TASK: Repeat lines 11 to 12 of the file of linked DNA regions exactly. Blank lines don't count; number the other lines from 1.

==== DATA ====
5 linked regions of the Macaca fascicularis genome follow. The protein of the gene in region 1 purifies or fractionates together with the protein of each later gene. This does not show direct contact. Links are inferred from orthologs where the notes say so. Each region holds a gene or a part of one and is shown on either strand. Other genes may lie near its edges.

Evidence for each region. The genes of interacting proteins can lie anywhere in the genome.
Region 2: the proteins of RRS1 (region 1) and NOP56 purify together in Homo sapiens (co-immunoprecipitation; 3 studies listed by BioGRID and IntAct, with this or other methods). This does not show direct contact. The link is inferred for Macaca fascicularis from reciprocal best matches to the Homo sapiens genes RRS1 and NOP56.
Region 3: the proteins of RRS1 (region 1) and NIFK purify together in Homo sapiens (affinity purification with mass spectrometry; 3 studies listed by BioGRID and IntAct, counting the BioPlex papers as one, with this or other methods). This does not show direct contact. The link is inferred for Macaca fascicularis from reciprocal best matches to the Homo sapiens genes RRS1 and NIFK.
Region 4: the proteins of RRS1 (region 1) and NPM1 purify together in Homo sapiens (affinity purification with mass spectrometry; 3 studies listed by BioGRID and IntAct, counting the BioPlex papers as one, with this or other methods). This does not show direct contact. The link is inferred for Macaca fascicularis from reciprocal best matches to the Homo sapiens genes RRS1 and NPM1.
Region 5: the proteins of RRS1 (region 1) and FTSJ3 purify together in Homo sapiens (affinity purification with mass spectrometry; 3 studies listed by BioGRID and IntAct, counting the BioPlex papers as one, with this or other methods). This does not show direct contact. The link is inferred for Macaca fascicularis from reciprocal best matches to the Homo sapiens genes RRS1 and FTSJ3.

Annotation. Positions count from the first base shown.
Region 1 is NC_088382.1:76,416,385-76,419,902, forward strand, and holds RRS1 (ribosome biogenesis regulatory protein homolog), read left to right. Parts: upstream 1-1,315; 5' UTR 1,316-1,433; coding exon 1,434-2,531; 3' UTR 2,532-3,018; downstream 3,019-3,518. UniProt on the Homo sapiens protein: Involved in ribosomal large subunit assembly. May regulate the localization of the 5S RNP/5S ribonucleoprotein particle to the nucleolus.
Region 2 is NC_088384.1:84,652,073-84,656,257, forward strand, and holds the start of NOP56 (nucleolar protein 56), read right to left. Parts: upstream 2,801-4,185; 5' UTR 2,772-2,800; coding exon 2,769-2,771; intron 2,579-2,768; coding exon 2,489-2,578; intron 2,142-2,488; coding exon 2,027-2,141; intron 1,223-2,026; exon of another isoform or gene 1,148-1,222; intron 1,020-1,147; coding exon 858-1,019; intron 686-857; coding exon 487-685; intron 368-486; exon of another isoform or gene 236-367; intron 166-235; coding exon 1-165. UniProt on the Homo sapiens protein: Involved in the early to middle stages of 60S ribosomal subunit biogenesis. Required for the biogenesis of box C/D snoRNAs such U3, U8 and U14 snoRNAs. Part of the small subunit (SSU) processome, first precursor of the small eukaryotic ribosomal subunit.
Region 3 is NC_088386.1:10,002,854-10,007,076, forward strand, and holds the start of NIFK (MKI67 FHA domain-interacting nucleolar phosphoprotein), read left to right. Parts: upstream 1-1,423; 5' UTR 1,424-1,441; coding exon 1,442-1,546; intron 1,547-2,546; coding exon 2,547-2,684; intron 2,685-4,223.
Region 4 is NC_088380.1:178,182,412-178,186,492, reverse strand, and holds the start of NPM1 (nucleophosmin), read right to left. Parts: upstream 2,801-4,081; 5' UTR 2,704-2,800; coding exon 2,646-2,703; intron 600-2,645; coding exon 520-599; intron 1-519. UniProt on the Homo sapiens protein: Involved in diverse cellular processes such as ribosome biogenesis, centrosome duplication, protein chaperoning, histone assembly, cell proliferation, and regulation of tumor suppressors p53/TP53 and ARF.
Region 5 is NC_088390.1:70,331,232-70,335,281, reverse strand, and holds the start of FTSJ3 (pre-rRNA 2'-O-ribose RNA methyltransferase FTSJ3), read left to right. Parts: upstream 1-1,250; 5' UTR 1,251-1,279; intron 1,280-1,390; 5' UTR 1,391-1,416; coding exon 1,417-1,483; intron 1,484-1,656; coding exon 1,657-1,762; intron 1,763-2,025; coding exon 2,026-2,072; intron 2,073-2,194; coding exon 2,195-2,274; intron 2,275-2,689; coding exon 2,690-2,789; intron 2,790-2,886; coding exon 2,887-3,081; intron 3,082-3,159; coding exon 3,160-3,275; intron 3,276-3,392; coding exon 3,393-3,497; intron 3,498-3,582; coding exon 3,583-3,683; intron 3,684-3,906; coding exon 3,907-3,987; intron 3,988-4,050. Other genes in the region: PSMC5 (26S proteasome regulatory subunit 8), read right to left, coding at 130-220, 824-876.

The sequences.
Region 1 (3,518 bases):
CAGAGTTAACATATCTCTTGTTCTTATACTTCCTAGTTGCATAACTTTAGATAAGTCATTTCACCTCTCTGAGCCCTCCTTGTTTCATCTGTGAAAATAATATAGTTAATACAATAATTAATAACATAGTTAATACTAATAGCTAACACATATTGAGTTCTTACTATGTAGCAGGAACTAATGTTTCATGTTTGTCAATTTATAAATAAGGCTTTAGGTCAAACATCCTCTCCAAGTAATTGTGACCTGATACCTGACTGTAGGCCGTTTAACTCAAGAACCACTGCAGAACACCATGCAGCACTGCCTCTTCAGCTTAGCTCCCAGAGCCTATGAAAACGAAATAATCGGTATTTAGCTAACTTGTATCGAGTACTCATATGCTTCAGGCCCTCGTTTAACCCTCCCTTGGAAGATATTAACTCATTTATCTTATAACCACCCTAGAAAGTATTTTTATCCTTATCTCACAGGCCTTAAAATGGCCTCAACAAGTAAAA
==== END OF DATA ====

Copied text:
Region 4 is NC_088380.1:178,182,412-178,186,492, reverse strand, and holds the start of NPM1 (nucleophosmin), read right to left. Parts: upstream 2,801-4,081; 5' UTR 2,704-2,800; coding exon 2,646-2,703; intron 600-2,645; coding exon 520-599; intron 1-519. UniProt on the Homo sapiens protein: Involved in diverse cellular processes such as ribosome biogenesis, centrosome duplication, protein chaperoning, histone assembly, cell proliferation, and regulation of tumor suppressors p53/TP53 and ARF.
Region 5 is NC_088390.1:70,331,232-70,335,281, reverse strand, and holds the start of FTSJ3 (pre-rRNA 2'-O-ribose RNA methyltransferase FTSJ3), read left to right. Parts: upstream 1-1,250; 5' UTR 1,251-1,279; intron 1,280-1,390; 5' UTR 1,391-1,416; coding exon 1,417-1,483; intron 1,484-1,656; coding exon 1,657-1,762; intron 1,763-2,025; coding exon 2,026-2,072; intron 2,073-2,194; coding exon 2,195-2,274; intron 2,275-2,689; coding exon 2,690-2,789; intron 2,790-2,886; coding exon 2,887-3,081; intron 3,082-3,159; coding exon 3,160-3,275; intron 3,276-3,392; coding exon 3,393-3,497; intron 3,498-3,582; coding exon 3,583-3,683; intron 3,684-3,906; coding exon 3,907-3,987; intron 3,988-4,050. Other genes in the region: PSMC5 (26S proteasome regulatory subunit 8), read right to left, coding at 130-220, 824-876.